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Japan - Impact on India

A number of clients wrote to me seeking our views on the fallout of the tragic events that occurred in Japan. My first impressions are that their impact on India are likely to border on the marginal.

Over the course of the past few days, the Bank of Japan pumped USD 280 bn into the economy and simultaneously offered a bond issue amounting to Y15 tn (approx USD 180 bn). In the short term, the Yen is bound to rise against a basket of currencies as Japan recalls its investments overseas and creates a demand for its own currency. In the longer term however, the economic impact of the tragedy will involve several rounds of pump priming and greater levels of Government borrowing, all of which will contribute towards rising fiscal imbalances. It is logical therefore, that the Yen will fall in value and this would much be as much a strategic imperative to bolster the competitiveness of the domestic economy as it would be an economic necessity.

In the short term, the recall of Yen investments will push up borrowing costs overseas and together with the reduced output from the Japanese economy, will knock off approximately 0.2% of global GDP.

As Japan begins the process of reconstruction, commodity prices should rise. Infrastructure will have to be created from scratch in vast areas of the north east. Hundreds upon thousands of homes would have to be rebuilt and therefore, it stands to logic that such an exercise will create the demand for basic metals. In the longer term, petroleum prices too will rise, as the possible closure of nuclear plants will need to be replaced by fossil fuels. It takes several years to complete the reconstruction of coal based generators and in the near term, Japan may have no choice but to use diesel power. Currently the oil markets witnessed a slight drop on account of the fact that Japan was forced to shut some refineries that were affected in the wake of the earthquake and tsunami.

Japanese investments overseas (including those in India) will take a hit. Over the next 2-3 years, the big Japanese kaishas will need to consolidate their businesses and are unlikely to make grand overseas investment plans. The Japanese Government has signed protocol agreements with Indian Ministries in several infrastructure projects, including the Delhi Mumbai freight corridor. In my view, these are likely to proceed, understandably with some delays, as the sums involved are not that substantial by Government standards and the projects themselves are long term in nature. Indo-Japanese trade is negligible – USD 10 bn – and is unlikely to have any material consequences for India’s economy. Clearly, some auto companies might have to struggle with their supply chains especially if they are dependent on Japan for imports of assemblies, components and auto steel. But these problems are unlikely to linger for too long.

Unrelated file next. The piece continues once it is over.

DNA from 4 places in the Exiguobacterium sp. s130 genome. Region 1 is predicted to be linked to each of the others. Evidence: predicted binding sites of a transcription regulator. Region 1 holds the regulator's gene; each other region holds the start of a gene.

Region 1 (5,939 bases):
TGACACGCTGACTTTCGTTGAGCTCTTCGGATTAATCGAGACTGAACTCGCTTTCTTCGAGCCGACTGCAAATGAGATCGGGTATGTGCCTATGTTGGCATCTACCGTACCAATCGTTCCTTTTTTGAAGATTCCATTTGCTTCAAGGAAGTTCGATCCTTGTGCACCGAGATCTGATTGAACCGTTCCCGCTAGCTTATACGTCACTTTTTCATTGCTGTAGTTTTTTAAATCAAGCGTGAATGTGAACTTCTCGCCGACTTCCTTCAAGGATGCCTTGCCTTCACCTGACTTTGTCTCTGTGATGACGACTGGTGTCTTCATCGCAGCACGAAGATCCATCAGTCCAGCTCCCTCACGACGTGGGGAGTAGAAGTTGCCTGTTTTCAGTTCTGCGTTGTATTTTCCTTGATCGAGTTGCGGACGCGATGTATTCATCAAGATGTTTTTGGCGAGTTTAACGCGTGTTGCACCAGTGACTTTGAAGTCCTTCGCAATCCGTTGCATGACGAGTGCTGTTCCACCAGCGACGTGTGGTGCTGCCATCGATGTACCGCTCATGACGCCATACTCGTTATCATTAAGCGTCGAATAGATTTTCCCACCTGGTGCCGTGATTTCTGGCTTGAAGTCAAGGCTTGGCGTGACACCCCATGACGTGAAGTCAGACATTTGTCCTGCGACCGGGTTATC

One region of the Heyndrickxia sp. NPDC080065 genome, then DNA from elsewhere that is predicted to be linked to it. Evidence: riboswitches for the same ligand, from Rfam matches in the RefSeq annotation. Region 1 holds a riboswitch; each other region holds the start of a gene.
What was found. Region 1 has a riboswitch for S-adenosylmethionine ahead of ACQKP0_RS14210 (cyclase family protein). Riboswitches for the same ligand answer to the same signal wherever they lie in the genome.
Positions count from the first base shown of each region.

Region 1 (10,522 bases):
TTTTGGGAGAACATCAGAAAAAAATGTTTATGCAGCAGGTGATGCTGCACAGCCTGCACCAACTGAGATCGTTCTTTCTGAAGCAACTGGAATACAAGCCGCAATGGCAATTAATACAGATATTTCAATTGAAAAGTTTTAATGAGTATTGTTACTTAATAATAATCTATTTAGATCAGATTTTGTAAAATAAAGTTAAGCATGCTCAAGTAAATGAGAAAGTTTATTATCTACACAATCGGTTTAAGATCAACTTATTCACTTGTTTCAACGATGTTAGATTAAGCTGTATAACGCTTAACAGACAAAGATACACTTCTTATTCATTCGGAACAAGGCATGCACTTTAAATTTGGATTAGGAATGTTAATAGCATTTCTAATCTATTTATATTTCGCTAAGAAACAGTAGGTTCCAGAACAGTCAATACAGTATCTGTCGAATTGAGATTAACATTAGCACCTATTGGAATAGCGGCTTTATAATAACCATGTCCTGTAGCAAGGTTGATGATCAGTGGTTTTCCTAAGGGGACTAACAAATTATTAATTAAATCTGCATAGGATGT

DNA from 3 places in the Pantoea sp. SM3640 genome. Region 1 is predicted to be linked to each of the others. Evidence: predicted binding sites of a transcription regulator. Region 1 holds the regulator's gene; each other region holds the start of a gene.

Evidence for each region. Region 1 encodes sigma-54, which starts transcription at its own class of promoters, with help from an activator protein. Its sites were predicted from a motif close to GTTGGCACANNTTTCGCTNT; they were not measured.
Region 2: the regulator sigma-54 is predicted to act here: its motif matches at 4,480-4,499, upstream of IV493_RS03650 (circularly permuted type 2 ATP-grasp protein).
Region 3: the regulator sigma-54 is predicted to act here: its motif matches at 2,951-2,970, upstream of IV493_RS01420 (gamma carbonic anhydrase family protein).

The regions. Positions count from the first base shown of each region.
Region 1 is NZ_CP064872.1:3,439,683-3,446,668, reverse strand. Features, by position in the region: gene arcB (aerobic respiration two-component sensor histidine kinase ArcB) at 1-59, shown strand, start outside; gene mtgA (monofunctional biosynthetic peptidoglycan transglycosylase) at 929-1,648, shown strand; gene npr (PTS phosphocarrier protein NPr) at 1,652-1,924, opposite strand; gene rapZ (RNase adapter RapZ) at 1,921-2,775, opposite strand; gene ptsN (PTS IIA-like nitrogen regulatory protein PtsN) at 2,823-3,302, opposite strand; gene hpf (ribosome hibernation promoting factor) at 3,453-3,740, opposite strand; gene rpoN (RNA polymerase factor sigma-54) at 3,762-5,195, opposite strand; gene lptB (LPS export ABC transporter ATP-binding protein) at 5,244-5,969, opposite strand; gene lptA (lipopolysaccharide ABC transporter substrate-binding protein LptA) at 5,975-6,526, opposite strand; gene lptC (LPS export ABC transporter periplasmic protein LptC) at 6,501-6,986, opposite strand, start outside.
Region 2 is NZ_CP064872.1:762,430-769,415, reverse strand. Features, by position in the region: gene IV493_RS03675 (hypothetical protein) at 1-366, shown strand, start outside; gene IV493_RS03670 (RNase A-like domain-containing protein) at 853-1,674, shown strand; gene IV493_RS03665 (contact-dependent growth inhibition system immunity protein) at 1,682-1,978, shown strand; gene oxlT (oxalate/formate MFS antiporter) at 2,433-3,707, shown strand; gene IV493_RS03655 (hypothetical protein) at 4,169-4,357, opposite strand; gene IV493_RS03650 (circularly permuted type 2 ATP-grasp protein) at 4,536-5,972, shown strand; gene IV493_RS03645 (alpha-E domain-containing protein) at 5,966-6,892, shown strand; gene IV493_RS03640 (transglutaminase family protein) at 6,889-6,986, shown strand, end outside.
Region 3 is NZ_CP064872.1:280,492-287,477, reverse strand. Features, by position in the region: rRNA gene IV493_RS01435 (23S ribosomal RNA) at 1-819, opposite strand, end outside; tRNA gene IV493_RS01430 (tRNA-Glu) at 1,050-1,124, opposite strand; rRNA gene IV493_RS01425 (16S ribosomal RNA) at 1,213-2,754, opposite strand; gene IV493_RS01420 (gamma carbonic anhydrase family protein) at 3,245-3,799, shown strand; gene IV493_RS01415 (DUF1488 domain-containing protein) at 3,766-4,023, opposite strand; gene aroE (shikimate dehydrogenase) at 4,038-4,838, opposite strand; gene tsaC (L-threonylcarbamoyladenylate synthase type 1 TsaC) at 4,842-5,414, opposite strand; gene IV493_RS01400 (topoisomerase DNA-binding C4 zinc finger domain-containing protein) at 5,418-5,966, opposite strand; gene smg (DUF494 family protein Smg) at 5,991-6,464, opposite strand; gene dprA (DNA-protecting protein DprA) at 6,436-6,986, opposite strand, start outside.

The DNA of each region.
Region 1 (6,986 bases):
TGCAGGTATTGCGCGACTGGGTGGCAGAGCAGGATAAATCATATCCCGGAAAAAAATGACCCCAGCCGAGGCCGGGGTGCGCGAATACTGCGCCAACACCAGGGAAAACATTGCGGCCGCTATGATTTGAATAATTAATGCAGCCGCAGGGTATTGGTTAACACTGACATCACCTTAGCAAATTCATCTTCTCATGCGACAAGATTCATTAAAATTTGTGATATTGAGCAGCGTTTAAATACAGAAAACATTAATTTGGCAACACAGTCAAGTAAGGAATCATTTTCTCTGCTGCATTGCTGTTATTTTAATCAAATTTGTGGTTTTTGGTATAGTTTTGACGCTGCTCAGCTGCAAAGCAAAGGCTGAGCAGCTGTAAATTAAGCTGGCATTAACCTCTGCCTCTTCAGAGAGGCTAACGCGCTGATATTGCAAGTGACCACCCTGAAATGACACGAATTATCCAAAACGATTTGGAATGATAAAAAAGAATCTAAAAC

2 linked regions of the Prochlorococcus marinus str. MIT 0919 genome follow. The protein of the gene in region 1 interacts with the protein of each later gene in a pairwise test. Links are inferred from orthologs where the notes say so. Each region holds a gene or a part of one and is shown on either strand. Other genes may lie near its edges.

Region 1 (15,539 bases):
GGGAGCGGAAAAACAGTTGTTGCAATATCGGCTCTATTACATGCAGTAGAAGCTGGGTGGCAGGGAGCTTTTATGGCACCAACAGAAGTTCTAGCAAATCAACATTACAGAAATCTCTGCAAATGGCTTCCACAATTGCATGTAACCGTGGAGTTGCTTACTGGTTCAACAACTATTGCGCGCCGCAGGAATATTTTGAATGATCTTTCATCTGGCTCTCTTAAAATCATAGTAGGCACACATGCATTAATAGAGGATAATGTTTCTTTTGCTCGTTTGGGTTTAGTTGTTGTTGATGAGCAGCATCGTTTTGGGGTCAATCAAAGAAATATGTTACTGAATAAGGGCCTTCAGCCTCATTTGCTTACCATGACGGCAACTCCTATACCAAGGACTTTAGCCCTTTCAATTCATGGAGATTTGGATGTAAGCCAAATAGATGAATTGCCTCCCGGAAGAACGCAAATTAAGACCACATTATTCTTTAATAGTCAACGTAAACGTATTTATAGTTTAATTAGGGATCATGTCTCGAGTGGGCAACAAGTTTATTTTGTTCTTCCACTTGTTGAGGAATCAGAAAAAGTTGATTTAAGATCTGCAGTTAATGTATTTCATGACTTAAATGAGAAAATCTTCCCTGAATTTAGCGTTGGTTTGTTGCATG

The biggest fallout of the tragedy in Japan will be the reopening of debate within various constituencies in India on the viability of nuclear power. So far, the Government seems committed to pressing ahead with nuclear-based power stations but there is no question that opposition groups will now fight a lot harder, given the seriousness of the Japanese experience. India’s Environment Minister, Jairam Ramesh, has spoken up candidly on the necessity of re-examining the safety of existing plants. He may have done so with the tacit approval of the Party leadership. The National Advisory Council, chaired by Congress President Sonia Gandhi, comprises of a number of members who have inherently been uncomfortable with the use of nuclear technology. Therefore, in the very least, the debate will extend much longer. It is also likely that the Government will refocus its effort in the areas of renewable power and perhaps give greater thrust to the solar mission.

Finally, the Japanese tragedy should come as a wake up call to local authorities and provincial Governments on putting in place disaster management mechanisms. Frankly, India has none and a tragedy of this scale, should it God forbid ever take place, would be much more than catastrophic in nature. Hopefully under pressure from civil society and non Government organisations, some initiatives in this direction will begin.


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